TN (Canadian or Mexican Professionals)
The North American Free Trade Agreement (NAFTA) created special economic and trade relationships for the United States, Canada, and Mexico. The TN nonimmigrant classification permits qualified Canadian and Mexican citizens to seek temporary entry into the U.S to engage in business activities at a professional level.
REQUIREMENTS FOR TN:
Among the types of professionals who are eligible to seek admission as TN nonimmigrants are: accountants, engineers, lawyers, pharmacists, scientists, and teachers. You may be eligible for TN nonimmigrant status if:
- You are a citizen of Canada or Mexico;
- Your profession qualifies under the regulations;
- The position in the U.S requires a NAFTA professional;
- You have a prearranged full-time or part-time job with a U.S employer;
- You have the qualifications to practice in the profession in question.
For Canadians – Canadian citizens who qualify for TN-1 status are not required to obtain a visa before entering the U.S they do not have to file a Form I-129 with the USCIS. Instead, the applicant needs only to present the job offer letter from a U.S employer at the border and the interviewing officer reviews the application at that time.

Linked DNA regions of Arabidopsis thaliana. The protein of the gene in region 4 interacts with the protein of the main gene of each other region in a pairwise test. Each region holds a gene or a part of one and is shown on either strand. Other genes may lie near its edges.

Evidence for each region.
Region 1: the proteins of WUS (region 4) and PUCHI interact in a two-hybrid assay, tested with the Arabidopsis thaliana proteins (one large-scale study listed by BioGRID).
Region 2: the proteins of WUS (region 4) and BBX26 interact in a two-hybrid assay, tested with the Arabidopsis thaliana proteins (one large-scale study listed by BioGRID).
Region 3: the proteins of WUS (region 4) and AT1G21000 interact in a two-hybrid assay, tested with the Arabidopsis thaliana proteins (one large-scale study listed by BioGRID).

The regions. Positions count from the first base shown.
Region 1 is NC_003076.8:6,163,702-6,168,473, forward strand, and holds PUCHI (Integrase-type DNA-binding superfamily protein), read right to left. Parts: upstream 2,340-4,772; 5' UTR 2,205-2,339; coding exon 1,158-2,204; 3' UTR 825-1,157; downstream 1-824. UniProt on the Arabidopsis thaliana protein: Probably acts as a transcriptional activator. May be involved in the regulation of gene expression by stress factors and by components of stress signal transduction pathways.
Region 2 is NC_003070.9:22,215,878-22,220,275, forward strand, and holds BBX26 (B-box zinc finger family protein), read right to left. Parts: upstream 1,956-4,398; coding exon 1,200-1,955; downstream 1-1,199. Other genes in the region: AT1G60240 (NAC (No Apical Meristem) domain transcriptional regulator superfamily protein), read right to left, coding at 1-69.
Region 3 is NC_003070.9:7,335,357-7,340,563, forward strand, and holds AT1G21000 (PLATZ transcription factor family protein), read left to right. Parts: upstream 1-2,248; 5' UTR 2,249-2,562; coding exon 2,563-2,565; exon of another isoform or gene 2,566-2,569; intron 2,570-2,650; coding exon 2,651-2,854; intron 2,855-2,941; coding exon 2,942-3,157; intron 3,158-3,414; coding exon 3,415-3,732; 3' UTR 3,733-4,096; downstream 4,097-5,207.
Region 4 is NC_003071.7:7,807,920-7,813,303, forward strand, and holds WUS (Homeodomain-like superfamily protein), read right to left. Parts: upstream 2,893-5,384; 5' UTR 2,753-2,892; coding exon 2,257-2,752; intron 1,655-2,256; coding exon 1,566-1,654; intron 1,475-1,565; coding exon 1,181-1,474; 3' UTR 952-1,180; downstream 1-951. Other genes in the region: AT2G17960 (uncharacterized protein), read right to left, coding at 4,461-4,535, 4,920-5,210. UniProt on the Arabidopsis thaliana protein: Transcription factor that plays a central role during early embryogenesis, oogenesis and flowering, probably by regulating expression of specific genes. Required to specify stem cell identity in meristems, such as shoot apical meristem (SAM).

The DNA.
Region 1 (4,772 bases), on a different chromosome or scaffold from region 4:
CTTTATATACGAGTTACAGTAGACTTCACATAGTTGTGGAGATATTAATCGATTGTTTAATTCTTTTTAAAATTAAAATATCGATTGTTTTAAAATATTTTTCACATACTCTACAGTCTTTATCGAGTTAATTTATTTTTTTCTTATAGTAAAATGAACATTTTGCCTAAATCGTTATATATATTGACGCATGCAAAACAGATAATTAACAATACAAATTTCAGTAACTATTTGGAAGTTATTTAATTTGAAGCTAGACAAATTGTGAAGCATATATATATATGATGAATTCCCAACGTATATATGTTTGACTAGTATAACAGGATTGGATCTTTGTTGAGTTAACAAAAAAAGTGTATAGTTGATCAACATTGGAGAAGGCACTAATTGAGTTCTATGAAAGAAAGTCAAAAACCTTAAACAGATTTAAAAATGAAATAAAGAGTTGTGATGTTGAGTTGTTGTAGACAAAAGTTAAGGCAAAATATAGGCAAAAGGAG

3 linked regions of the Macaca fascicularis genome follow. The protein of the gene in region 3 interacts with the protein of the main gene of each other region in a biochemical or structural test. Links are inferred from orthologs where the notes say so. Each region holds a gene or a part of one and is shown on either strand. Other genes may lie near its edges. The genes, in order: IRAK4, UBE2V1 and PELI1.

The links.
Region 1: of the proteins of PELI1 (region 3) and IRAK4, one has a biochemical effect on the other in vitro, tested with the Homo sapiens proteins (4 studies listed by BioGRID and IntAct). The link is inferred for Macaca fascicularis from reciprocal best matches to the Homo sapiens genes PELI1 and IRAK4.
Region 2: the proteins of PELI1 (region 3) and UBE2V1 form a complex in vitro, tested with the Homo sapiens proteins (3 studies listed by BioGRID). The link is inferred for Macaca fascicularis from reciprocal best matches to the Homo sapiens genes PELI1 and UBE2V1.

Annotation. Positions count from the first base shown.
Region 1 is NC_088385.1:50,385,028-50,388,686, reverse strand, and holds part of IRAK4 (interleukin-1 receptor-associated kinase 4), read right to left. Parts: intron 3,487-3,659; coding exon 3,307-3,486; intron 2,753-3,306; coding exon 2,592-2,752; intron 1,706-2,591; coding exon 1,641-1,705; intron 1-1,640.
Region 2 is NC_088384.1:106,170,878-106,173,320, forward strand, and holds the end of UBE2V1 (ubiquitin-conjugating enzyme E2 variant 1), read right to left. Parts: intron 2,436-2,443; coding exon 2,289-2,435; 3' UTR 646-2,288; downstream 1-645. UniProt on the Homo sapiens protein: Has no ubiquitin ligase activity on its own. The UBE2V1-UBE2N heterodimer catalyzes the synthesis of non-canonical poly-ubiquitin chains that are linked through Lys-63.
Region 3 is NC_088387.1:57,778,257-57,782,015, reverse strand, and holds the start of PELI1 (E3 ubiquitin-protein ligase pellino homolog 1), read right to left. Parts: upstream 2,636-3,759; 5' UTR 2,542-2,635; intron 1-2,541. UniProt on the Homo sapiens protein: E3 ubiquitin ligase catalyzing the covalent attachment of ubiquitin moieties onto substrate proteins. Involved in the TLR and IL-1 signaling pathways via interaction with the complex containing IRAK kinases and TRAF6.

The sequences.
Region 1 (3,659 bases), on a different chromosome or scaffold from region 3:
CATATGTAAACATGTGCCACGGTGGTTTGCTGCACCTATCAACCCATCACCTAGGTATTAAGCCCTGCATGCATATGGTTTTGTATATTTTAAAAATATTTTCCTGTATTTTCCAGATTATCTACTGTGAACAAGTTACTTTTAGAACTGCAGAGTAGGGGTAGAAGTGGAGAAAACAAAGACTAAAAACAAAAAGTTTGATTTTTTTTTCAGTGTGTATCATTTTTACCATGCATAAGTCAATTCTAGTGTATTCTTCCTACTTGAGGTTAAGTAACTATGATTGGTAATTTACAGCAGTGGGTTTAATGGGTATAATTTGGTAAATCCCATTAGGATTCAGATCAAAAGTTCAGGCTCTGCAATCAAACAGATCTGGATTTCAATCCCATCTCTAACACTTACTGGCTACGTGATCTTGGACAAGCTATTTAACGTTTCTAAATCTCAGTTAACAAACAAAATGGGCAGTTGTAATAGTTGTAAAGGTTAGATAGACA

For Mexicans – Mexican citizens seeking TN status are required to obtain a TN-2 visa stamp before entering the U.S. In order to obtain a TN-2 visa, Mexican nations should bring the required documentation and evidence of the prospective employment to the U.S consulate in Mexico and obtain the TN-2 stamp. Once they are issued a TN-2 visa, the immigrant may proceed to U.S borders and apply for entry into the U.S.
Read more about TN status and Visatopia’s TN services:
- Non-Immigration Visas
- Employer-Sponsored Immigration
- Highly-Achieved Individual Self-Petition
- Business-Oriented Immigration
- Family-Based Immigration
- Change or Adjustment of Status, Immigrant Visa Processing
- Litigation to the Federal Court
- My case got denied! Now what?
- Nuts and Bolts of filing a Federal Lawsuit
- Pros and Cons of filing an I-290B Notice of Appeal or Motion vs. filing a Federal Lawsuit
- Administrative Procedure Act: Most often used legal basis for suing USCIS
- Flowchart of General Procedures for Civil Litigation against USCIS
- Federal Lawsuits for Long Delays in Pending Cases
- Attorney Fees
- Filing Fees